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2020 | Book

Sustainable Materials in Building Construction


About this book

This book presents a selection of recent research works that provide best practice solutions, case studies and practical advice on the implementation of sustainable construction techniques. The topics covered include innovations in building sustainability assessment, sustainable construction and materials, service-life prediction, construction 4.0, digitalization of the construction process, and circular economy. Reviewing the current state of knowledge, the book will benefit scientists, students, practitioners, lecturers and other interested parties in a range of scientific and engineering disciplines, e.g. civil, materials and mechanical engineering.

Table of Contents

Effect of Sustainable Materials in Fresh Properties of Self-compacting Concrete
Transforming the various industrial waste materials into an effective construction material is a key to achieve sustainability in the construction industry and it also helps in managing the industrial wastes. Numerous researches have been carried out in self compacting concrete to determine the possibility of dumping the industrial waste materials into it. This paper describes about the effect of sustainable wastes in the fresh properties of Self-Compacting Concrete (SCC) containing sustainable wastes as a partial replacement for the conventional concreting materials. Notably some materials show high compatibility in improving the fresh properties of concrete, whereas some seems to be detrimental to the flowability of concrete. It is worth to be mentioned here that some waste materials reduce the dosage of super plasticizer and reduce the water demand drastically due to their low water absorption property.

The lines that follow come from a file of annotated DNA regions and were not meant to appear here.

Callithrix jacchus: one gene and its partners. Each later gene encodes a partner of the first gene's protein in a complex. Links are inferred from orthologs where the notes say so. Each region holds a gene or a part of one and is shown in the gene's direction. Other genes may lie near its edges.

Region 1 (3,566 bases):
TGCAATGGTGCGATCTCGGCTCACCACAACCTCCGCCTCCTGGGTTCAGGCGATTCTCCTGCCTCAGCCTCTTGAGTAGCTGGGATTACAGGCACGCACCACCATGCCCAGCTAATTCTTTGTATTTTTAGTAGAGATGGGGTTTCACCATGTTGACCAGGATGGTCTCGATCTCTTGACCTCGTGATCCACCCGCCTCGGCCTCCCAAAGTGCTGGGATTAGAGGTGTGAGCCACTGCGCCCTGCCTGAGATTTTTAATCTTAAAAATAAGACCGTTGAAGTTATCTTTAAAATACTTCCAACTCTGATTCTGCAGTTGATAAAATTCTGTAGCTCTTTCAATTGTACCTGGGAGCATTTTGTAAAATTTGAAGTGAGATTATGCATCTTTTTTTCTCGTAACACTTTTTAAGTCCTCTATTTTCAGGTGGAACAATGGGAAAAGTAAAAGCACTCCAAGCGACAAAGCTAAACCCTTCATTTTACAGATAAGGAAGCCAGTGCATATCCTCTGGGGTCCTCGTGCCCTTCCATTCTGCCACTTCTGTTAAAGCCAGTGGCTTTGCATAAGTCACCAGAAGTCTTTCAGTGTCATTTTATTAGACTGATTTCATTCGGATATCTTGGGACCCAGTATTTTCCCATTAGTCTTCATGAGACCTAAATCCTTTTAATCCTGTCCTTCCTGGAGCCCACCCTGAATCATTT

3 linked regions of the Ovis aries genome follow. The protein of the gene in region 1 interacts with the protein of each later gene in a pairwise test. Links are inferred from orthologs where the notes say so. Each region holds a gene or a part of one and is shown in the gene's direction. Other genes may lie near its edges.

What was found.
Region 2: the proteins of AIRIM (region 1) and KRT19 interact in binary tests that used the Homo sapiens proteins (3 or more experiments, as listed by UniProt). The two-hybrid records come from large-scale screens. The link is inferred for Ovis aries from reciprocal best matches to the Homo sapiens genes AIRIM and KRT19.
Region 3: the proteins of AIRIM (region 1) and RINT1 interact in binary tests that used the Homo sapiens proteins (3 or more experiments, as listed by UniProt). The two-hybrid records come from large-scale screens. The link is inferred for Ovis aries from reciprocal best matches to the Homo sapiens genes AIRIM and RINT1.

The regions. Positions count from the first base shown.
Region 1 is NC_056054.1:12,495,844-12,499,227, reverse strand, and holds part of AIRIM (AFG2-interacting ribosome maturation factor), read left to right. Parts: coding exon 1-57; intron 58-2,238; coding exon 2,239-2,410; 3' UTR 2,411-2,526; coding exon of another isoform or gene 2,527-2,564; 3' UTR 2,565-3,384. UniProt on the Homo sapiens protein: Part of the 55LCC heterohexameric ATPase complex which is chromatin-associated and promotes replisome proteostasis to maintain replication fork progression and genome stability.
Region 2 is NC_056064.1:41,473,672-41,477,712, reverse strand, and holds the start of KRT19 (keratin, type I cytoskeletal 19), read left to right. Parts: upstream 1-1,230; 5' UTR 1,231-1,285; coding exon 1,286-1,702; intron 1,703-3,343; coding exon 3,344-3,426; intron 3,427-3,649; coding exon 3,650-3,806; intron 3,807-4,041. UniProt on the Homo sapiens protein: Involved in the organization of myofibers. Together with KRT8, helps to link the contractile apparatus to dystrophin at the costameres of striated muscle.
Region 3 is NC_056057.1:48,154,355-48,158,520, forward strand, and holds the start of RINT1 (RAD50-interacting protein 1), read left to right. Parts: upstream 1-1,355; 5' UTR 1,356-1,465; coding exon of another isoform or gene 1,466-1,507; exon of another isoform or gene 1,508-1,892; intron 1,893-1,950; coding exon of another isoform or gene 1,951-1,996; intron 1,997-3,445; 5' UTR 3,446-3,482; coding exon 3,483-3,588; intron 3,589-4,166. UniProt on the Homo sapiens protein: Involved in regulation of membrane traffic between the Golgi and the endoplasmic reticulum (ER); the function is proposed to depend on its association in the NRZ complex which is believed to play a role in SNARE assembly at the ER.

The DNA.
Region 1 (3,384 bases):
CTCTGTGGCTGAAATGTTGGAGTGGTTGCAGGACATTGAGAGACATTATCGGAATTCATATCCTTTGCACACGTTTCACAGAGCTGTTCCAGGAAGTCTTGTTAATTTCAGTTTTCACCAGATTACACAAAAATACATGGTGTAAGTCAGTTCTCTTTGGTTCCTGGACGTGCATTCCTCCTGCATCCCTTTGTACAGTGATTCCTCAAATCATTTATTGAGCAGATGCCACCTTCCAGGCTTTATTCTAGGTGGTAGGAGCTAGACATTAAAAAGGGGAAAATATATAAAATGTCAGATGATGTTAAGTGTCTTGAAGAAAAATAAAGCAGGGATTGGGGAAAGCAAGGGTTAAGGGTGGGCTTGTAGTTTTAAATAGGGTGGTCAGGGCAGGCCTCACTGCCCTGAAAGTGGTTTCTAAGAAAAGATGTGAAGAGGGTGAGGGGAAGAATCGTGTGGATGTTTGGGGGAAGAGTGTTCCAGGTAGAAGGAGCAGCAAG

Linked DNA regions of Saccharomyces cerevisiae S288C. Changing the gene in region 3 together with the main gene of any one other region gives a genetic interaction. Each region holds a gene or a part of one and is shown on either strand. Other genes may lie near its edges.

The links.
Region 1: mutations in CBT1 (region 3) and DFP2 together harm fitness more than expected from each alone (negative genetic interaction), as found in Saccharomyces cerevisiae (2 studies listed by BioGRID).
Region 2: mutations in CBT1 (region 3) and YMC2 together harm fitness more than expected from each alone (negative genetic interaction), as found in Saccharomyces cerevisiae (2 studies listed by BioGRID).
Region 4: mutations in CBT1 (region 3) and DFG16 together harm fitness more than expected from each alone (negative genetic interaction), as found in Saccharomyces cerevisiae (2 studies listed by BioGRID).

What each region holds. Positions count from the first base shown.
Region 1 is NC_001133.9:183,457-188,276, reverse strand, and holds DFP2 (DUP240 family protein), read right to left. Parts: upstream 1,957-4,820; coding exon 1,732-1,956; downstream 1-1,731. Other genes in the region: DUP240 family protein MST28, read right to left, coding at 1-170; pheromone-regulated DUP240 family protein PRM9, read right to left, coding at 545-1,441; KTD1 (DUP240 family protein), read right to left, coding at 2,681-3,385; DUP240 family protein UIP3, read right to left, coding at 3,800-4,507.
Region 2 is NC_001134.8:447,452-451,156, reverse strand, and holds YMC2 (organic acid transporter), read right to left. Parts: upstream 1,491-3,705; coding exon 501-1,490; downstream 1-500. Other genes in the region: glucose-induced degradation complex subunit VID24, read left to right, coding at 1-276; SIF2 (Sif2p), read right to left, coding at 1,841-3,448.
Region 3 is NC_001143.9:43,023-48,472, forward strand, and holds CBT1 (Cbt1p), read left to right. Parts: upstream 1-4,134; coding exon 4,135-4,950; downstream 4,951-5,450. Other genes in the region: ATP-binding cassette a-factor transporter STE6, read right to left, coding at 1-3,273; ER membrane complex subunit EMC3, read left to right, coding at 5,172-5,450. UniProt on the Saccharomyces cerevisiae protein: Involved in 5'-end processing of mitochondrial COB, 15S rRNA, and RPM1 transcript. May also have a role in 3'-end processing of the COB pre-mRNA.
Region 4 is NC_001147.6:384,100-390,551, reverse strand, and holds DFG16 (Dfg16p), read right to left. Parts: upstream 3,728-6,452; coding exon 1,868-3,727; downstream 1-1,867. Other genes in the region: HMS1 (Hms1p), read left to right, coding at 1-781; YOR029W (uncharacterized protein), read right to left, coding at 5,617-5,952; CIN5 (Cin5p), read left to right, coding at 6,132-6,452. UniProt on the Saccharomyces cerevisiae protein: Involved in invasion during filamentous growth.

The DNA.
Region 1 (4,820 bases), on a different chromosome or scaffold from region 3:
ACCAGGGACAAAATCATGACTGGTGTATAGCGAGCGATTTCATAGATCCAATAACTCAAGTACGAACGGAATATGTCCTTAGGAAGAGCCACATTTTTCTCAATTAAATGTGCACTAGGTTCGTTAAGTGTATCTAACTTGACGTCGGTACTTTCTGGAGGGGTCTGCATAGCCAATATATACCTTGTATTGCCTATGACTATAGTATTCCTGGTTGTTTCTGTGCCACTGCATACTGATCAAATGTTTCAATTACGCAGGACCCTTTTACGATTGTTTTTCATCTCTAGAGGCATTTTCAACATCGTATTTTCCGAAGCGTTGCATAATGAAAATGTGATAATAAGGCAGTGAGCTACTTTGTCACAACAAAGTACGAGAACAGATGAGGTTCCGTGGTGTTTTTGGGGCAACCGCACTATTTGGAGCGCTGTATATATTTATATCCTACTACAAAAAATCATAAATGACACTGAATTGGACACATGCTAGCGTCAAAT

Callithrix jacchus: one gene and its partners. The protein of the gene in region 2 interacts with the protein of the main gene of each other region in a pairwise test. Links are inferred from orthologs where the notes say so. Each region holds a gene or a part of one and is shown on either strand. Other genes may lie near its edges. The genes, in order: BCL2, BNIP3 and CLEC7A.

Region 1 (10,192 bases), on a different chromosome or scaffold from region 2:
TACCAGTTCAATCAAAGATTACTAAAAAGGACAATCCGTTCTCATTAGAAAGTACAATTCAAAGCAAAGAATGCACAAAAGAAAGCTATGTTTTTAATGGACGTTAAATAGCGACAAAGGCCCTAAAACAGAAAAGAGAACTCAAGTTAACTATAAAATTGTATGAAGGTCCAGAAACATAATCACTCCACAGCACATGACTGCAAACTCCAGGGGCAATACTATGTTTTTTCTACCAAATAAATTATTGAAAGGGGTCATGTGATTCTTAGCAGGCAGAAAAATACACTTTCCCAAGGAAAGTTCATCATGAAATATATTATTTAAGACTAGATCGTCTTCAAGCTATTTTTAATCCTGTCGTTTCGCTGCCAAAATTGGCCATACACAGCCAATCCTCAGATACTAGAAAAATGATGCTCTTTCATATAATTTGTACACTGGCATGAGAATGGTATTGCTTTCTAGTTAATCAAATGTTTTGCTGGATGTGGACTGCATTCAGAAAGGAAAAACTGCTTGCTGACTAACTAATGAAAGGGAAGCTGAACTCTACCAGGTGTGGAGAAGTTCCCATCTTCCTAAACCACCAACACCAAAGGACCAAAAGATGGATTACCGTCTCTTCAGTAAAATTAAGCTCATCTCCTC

P. Chandru, J. Karthikeyan, C. Natarajan
Steel Slag—A Strong and Sustainable Substitute for Conventional Concreting Materials
This chapter reports the feasibility of employing steel slag-based aggregates and binders as an alternate for the conventional concrete making materials and their effect on fresh, mechanical and durability properties of concrete. The ladle furnace slag (LFS), basic oxygen furnace slag (BOFS) and electric arc furnace slag (EAFS) are the types of steel slag conceded in this study. The various attempt has been made to dump these steel slags into the concrete as a binder, filler, fine and coarse aggregates. From those various attempts, it is inferred that the utilization of steel slag as filler, fine and coarse aggregate in concrete is a prominent way to fix the sustainability issues in the construction industry and also it paves the path for solid waste management. However, the combined substitution of steel slag as a coarse and fine aggregate slightly affects the inherent properties of concrete. In many cases, the incorporation of steel slag as a binder showed a negative effect on the early strength of concrete/mortar due to its low pozzolanic activity and slow hydration rate but improved the mechanical properties at later ages.
P. Chandru, J. Karthikeyan, C. Natarajan
Methodology for Proportioning SCC Containing High Powder Content Derived from Crushed Stone Sand